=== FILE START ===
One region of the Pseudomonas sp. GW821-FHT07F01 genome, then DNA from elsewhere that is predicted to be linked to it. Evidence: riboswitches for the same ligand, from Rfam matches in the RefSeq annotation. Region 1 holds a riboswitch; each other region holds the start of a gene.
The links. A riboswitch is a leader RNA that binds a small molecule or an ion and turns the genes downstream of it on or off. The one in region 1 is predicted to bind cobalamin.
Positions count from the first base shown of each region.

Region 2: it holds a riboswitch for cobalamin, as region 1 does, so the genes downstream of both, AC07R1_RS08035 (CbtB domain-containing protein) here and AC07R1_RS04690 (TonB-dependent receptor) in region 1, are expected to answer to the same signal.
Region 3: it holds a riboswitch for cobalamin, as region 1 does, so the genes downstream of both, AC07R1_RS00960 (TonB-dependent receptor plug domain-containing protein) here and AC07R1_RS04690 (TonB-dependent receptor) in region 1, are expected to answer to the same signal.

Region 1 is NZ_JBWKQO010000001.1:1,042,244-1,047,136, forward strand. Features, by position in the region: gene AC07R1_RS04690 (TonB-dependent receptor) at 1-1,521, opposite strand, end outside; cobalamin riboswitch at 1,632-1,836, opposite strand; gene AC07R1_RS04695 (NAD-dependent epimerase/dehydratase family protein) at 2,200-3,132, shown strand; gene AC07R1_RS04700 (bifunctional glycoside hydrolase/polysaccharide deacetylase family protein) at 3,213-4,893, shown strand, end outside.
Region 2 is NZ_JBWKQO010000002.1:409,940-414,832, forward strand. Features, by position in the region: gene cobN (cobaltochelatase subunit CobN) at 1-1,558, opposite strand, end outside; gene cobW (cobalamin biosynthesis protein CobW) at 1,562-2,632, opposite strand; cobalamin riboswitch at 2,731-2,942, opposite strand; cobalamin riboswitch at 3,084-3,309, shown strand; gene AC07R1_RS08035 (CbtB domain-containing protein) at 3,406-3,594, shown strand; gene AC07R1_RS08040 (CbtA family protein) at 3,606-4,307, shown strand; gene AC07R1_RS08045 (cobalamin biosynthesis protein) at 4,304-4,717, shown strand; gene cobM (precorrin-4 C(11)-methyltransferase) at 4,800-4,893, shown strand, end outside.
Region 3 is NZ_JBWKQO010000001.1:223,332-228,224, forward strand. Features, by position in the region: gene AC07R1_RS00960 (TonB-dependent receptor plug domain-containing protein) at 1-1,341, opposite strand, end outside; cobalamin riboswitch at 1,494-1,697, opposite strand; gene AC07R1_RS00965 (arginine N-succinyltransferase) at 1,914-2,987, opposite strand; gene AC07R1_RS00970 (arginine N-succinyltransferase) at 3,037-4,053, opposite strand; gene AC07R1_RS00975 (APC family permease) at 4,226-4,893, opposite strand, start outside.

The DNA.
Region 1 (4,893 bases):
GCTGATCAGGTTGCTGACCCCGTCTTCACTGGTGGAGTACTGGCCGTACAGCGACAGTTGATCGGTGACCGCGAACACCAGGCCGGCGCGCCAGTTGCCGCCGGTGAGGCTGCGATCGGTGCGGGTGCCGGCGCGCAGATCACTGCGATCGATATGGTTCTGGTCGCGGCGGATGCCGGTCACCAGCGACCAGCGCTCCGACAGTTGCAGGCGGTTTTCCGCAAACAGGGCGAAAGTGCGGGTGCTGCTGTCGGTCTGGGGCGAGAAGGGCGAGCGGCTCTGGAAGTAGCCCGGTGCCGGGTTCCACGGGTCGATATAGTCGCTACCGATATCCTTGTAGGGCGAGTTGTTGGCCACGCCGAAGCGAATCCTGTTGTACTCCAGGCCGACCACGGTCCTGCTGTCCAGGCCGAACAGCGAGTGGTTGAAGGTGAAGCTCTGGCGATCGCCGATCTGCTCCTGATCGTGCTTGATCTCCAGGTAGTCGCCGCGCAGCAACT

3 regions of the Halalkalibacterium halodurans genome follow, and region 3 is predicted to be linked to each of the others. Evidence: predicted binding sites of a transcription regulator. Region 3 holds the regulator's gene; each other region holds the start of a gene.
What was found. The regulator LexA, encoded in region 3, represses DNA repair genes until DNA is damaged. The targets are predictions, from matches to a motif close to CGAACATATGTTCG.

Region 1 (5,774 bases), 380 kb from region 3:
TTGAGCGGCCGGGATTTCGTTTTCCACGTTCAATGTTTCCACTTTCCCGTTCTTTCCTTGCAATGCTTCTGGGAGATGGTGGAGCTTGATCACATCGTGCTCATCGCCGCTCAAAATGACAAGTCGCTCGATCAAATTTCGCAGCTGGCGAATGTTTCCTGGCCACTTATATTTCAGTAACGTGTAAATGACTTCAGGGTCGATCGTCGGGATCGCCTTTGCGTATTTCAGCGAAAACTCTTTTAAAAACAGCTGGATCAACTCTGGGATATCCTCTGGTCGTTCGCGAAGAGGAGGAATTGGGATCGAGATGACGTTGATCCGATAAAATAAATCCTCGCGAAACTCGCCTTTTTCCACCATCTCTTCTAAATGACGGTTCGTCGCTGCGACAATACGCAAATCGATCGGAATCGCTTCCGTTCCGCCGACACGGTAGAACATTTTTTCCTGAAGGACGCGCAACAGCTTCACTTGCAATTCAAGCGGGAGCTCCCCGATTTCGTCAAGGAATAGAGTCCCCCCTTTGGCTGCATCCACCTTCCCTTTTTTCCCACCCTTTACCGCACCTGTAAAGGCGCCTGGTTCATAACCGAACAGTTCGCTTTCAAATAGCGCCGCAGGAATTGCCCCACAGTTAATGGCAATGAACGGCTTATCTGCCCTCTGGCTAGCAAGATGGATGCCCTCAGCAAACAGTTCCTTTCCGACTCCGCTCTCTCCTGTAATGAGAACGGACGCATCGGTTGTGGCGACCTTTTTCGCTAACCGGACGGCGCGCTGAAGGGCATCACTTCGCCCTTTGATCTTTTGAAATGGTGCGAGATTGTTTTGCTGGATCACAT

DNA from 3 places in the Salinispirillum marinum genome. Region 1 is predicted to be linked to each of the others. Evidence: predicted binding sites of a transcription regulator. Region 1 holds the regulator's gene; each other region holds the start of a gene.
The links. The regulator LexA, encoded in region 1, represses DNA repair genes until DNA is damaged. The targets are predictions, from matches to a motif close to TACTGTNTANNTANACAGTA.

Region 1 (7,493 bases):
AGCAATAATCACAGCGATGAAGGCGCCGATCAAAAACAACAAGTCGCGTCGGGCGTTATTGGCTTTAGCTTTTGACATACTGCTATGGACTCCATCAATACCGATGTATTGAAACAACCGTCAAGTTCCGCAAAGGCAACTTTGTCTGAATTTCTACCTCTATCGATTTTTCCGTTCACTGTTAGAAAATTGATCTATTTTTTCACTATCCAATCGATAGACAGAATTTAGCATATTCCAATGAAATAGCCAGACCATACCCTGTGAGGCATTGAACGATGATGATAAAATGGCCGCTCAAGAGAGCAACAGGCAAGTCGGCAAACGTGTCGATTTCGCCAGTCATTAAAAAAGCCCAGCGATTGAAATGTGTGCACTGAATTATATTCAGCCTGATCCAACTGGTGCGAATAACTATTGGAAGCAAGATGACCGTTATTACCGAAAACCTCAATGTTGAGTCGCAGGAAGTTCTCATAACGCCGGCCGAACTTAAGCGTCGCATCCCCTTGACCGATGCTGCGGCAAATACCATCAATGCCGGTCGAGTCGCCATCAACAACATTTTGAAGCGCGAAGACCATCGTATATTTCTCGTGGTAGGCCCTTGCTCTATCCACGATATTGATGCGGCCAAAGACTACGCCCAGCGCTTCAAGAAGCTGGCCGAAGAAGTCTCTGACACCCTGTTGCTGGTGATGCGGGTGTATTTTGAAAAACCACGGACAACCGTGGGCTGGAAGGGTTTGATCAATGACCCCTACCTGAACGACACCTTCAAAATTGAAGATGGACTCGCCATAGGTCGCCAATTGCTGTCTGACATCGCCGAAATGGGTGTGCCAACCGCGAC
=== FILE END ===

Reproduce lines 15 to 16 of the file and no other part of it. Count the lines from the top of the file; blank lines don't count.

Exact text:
TTGAGCGGCCGGGATTTCGTTTTCCACGTTCAATGTTTCCACTTTCCCGTTCTTTCCTTGCAATGCTTCTGGGAGATGGTGGAGCTTGATCACATCGTGCTCATCGCCGCTCAAAATGACAAGTCGCTCGATCAAATTTCGCAGCTGGCGAATGTTTCCTGGCCACTTATATTTCAGTAACGTGTAAATGACTTCAGGGTCGATCGTCGGGATCGCCTTTGCGTATTTCAGCGAAAACTCTTTTAAAAACAGCTGGATCAACTCTGGGATATCCTCTGGTCGTTCGCGAAGAGGAGGAATTGGGATCGAGATGACGTTGATCCGATAAAATAAATCCTCGCGAAACTCGCCTTTTTCCACCATCTCTTCTAAATGACGGTTCGTCGCTGCGACAATACGCAAATCGATCGGAATCGCTTCCGTTCCGCCGACACGGTAGAACATTTTTTCCTGAAGGACGCGCAACAGCTTCACTTGCAATTCAAGCGGGAGCTCCCCGATTTCGTCAAGGAATAGAGTCCCCCCTTTGGCTGCATCCACCTTCCCTTTTTTCCCACCCTTTACCGCACCTGTAAAGGCGCCTGGTTCATAACCGAACAGTTCGCTTTCAAATAGCGCCGCAGGAATTGCCCCACAGTTAATGGCAATGAACGGCTTATCTGCCCTCTGGCTAGCAAGATGGATGCCCTCAGCAAACAGTTCCTTTCCGACTCCGCTCTCTCCTGTAATGAGAACGGACGCATCGGTTGTGGCGACCTTTTTCGCTAACCGGACGGCGCGCTGAAGGGCATCACTTCGCCCTTTGATCTTTTGAAATGGTGCGAGATTGTTTTGCTGGATCACAT

DNA from 3 places in the Salinispirillum marinum genome. Region 1 is predicted to be linked to each of the others. Evidence: predicted binding sites of a transcription regulator. Region 1 holds the regulator's gene; each other region holds the start of a gene.